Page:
Today’s veteran: Marion Cherne, 64
Born: Mt. Clemons, Mich.
Residence: St. Simons Island
Service: Women’s Army Corp, nearly three years
Duties: Supply clerk, mail clerk, clerk typist
Rank: Specialist 4
Recognitions: National Defense Service Medal; Army Occupation Medal
Duty stations: West Berlin; Fort Riley, Kan.; Fort Ord, Calif.; Fort McClellan, Ala.
Her story: Marion Cherne completed a year of college when she decided it was time to leave her hometown of Daytona Beach, Fla., and enlist in the military.
“It was a flash of insanity,” she said of the decision.
She met with an Air Force recruiter but decided not to join after she learned her vision wasn’t good enough to be an air traffic controller and she was too short to be work with the Military Police.
There were also restrictions for women in other branches of the military, and the year of college she completed did nothing to help her get a job she was seeking.
She ended up enlisting in the Army for three years, where she was trained to be a supply clerk.
Her first permanent duty station was in West Berlin, where most of the women she served with were linguists experts who spoke Russian, Polish or German. She lived on the fourth floor of a building with other women assigned to the company headquarters. They had an 11 p.m. curfew every night.
“It’s a place I never would have picked to go,” she said of Berlin.
One of the most frequent questions she was asked by the men she served with was “Why are you here?”
“When I got to Berlin, they didn’t know what to do with the women who weren’t Army nurses,” she said. “There was a different attitude about women in the military.”
The main responsibility of her company was to monitor communications of countries that were part of the Soviet bloc at the time.
When she first arrived in Germany, she and other new soldiers to the company toured East Berlin.
“We were not allowed to wear any insignia, rank or brass,” she said. “It was so different from West Berlin. There was nobody on the streets.”
They were not allowed to go into any of the shops and were instructed to ask for a Russian soldier if they were detained by local authorities.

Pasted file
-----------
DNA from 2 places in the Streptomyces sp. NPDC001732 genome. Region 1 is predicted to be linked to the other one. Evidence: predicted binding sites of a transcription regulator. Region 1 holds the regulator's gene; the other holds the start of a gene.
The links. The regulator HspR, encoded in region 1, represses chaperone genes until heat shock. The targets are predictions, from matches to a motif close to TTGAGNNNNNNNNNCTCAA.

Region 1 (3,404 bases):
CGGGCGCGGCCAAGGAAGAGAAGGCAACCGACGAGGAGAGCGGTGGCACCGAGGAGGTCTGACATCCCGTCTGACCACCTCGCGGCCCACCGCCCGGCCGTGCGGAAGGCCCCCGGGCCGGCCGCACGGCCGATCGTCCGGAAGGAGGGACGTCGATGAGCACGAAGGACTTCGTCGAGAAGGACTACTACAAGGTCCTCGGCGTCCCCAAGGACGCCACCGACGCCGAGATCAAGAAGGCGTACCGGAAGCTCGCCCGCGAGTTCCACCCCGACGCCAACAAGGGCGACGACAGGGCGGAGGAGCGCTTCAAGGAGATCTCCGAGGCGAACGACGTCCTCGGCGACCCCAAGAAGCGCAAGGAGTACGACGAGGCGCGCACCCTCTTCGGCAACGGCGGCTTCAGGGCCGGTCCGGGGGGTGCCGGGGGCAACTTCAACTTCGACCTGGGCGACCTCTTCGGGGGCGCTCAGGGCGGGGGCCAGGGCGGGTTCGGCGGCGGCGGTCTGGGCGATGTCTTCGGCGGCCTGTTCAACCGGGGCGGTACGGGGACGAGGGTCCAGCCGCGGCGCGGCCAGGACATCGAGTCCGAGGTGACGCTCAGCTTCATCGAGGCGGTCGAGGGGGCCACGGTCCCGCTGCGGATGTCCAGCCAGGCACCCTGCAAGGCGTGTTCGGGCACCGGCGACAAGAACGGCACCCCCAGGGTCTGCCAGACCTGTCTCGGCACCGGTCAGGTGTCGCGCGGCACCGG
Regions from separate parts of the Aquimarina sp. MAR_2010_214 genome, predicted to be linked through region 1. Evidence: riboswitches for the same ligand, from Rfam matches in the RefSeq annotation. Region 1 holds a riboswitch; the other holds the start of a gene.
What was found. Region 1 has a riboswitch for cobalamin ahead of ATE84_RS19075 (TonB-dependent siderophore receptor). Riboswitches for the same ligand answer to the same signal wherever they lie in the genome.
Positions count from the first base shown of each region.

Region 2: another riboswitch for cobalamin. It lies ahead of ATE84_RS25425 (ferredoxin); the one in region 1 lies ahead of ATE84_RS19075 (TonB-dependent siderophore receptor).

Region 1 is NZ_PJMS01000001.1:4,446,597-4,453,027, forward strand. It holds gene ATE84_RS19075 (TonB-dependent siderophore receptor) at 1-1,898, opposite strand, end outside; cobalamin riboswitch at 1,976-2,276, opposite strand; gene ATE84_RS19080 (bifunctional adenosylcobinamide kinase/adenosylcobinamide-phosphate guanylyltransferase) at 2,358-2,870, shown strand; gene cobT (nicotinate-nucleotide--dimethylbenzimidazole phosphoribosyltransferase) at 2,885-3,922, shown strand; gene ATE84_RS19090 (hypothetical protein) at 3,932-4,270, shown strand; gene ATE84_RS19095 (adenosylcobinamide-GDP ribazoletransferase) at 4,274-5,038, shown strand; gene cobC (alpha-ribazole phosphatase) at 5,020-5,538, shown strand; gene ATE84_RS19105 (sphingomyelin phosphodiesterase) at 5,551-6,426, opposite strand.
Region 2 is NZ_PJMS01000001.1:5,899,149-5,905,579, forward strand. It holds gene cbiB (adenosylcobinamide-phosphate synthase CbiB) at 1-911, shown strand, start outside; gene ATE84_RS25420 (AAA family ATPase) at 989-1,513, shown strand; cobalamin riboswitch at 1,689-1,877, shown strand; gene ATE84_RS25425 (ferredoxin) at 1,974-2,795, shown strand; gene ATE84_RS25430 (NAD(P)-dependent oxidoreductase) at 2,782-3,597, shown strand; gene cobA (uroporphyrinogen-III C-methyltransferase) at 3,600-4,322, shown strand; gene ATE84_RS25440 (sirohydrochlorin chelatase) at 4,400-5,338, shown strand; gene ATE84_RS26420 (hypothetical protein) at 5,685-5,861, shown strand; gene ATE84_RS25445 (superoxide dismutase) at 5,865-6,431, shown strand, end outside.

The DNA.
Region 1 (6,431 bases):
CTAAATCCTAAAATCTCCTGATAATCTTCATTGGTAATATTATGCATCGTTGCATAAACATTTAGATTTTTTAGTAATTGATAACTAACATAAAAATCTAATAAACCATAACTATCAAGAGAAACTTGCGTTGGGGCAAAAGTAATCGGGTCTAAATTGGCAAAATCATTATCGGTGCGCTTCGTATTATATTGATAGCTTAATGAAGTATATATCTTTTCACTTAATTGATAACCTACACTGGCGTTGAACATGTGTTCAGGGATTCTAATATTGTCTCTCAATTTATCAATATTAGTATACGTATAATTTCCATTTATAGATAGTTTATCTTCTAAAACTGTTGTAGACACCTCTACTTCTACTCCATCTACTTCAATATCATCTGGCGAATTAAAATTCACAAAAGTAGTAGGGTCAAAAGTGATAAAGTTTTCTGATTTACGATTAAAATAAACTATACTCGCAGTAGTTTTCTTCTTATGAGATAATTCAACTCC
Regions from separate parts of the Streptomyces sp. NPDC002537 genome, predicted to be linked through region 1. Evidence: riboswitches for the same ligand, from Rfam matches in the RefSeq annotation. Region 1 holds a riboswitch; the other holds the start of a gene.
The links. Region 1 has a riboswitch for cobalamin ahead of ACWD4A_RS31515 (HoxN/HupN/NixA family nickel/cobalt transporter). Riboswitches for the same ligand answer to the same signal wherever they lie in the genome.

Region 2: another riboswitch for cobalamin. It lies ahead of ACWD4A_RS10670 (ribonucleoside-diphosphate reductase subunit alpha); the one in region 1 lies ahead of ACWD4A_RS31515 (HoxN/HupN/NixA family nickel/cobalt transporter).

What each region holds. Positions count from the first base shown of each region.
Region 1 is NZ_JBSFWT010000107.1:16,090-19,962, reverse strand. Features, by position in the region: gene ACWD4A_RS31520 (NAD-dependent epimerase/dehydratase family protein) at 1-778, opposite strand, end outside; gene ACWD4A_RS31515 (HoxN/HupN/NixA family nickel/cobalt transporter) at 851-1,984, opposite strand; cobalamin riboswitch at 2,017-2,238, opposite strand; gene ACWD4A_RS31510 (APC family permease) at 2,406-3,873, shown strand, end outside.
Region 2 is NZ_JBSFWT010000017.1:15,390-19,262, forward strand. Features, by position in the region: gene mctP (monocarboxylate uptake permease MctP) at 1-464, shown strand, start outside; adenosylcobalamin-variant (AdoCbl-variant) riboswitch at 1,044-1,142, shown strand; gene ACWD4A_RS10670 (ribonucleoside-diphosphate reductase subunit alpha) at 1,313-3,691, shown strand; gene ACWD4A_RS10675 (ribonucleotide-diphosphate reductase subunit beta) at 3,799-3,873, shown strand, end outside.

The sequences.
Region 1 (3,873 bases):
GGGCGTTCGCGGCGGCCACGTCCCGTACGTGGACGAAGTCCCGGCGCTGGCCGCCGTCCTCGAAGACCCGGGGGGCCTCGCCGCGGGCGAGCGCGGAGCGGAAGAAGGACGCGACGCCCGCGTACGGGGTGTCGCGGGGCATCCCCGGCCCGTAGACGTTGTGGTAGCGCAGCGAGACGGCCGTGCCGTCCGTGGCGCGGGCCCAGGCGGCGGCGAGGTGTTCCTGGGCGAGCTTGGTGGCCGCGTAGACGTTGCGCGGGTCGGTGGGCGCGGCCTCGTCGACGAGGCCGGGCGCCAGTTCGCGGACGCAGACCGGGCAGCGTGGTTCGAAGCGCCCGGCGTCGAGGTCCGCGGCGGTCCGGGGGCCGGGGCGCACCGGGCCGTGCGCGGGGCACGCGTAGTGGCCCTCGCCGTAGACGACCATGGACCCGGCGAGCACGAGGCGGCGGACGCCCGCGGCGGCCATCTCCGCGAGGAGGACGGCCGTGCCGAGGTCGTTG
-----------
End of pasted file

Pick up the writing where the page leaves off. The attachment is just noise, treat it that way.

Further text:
Though Cherne said she didn’t feel threatened when she worked in West Berlin during the Cold War, her bosses constantly reminded her of the threat.
“The thing that frustrated me was the unannounced drills in the middle of the night,” she said. “We were surrounded by the Russian military. I felt pretty safe, all things considered.”
She had a high security clearance, which limited where she could travel off base, but she did manage to visit Holland, Brussels, Switzerland, Austria and Italy during her more than a year in Germany. She also married a fellow soldier while she was stationed there.
She was sent to Fort Riley, Kan. after her tour of duty in Berlin ended, and was assigned as an administrative assistant to a command sergeant major.
She was granted an early discharge when she became pregnant and decided she wanted focus on taking care of her child after it was born. Her husband completed his three-year commitment and got out of the Army about three months later.
Cherne returned to college and taught European history, world history, economics and government for 33 years. She is currently teaching government at College of Coastal Georgia, where she said her military experience helped her be a better teacher.
“It was helpful to have been in Europe after World War II and to see the life lessons of war,” she said. “My military experience helped.”
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